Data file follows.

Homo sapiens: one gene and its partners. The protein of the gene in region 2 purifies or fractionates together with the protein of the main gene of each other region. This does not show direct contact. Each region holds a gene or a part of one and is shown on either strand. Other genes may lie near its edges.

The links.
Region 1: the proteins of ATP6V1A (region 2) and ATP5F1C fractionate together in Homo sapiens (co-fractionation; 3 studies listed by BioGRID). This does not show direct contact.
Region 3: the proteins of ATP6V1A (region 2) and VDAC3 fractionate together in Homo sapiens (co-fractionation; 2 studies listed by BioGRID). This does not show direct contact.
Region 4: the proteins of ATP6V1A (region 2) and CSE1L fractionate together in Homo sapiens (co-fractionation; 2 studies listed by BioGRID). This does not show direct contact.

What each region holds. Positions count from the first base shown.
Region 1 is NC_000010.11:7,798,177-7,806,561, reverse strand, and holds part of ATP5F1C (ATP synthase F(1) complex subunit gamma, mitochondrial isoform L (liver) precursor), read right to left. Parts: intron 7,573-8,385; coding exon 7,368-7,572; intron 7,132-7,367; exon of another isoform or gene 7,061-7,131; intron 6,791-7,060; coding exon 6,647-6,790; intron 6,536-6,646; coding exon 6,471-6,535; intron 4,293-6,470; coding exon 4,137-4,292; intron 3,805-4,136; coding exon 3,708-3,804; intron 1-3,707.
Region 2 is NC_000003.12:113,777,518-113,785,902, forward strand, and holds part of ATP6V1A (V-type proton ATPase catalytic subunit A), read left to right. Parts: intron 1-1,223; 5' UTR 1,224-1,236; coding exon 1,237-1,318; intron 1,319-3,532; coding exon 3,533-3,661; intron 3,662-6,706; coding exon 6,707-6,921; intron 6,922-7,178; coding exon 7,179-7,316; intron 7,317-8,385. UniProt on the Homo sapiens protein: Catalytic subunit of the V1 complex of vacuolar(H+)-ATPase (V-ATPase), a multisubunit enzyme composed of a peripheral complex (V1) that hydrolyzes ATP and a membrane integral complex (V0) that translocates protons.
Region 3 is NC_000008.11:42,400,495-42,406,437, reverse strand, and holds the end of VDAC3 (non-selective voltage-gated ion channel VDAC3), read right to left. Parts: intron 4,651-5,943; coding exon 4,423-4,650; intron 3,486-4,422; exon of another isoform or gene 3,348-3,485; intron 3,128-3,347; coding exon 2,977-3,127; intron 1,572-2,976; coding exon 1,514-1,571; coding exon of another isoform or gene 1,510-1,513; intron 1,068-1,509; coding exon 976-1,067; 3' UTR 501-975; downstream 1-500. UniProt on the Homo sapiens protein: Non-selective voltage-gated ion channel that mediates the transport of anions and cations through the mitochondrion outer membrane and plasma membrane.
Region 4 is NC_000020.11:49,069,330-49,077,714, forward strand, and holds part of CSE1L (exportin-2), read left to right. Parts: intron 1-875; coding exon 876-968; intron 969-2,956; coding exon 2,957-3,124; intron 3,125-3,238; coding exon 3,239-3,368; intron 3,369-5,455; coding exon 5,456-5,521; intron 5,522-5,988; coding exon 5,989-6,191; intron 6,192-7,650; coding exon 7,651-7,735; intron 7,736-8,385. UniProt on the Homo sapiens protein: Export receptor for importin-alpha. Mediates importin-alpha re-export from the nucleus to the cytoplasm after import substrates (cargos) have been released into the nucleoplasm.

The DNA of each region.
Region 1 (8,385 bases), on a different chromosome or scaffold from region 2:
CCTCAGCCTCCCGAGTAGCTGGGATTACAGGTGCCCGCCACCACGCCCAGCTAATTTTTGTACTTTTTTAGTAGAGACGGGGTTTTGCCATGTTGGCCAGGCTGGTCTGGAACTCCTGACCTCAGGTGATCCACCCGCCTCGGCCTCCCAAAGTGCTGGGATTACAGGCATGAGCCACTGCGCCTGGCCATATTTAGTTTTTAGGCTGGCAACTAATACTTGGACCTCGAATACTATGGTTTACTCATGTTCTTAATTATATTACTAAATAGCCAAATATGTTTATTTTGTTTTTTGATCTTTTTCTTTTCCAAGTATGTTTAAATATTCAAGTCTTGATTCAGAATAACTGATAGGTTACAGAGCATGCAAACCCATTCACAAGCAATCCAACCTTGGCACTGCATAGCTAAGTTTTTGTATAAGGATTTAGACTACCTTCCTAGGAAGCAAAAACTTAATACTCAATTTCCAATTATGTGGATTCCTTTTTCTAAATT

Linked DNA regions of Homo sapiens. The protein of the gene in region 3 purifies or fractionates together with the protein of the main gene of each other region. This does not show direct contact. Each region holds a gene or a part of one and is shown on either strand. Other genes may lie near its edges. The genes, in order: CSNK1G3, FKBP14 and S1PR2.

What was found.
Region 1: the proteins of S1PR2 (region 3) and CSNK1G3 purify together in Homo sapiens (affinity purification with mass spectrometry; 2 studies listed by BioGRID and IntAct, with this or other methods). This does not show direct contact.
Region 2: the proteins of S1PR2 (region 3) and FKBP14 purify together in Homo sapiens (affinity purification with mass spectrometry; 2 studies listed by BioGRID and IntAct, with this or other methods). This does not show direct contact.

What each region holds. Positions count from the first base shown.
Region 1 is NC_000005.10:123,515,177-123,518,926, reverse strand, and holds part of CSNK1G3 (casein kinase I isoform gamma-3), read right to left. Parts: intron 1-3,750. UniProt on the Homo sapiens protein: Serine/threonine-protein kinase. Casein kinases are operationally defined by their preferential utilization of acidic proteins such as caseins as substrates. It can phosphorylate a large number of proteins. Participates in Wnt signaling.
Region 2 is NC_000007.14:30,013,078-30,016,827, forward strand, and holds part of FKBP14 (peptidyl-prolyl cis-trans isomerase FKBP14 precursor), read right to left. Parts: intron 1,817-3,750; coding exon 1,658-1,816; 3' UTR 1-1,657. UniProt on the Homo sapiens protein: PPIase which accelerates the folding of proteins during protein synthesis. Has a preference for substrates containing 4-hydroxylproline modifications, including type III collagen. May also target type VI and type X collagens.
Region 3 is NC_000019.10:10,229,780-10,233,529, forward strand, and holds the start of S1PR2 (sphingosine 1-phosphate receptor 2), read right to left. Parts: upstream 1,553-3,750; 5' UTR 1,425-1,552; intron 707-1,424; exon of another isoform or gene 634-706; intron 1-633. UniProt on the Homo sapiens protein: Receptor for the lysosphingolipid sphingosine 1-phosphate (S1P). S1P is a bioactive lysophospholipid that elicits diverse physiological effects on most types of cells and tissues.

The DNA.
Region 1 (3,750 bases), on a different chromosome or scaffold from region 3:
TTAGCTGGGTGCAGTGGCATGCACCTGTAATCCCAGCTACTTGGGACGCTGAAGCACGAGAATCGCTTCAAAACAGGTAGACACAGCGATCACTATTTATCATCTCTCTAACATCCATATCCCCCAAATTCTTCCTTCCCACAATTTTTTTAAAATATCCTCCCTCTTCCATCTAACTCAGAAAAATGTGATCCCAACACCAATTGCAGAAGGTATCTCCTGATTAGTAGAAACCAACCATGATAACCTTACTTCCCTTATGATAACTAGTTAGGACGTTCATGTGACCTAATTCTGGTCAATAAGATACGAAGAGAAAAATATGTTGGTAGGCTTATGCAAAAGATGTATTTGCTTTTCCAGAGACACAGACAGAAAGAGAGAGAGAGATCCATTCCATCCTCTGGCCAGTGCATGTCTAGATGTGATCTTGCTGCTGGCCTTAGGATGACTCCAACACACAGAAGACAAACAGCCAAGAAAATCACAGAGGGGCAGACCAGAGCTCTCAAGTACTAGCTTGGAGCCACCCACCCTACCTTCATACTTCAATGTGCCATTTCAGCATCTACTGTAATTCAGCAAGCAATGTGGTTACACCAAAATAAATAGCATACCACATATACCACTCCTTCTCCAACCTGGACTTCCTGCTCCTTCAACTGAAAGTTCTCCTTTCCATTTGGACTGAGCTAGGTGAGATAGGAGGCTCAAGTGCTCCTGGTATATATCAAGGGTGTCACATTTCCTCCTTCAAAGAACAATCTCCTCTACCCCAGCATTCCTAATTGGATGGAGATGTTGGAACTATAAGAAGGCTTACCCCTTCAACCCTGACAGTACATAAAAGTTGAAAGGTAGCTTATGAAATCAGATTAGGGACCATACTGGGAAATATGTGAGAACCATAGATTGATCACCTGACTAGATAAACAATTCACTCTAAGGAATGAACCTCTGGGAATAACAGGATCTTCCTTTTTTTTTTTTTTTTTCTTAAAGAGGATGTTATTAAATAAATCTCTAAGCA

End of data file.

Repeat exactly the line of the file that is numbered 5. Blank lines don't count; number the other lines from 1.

Region 4: the proteins of ATP6V1A (region 2) and CSE1L fractionate together in Homo sapiens (co-fractionation; 2 studies listed by BioGRID). This does not show direct contact.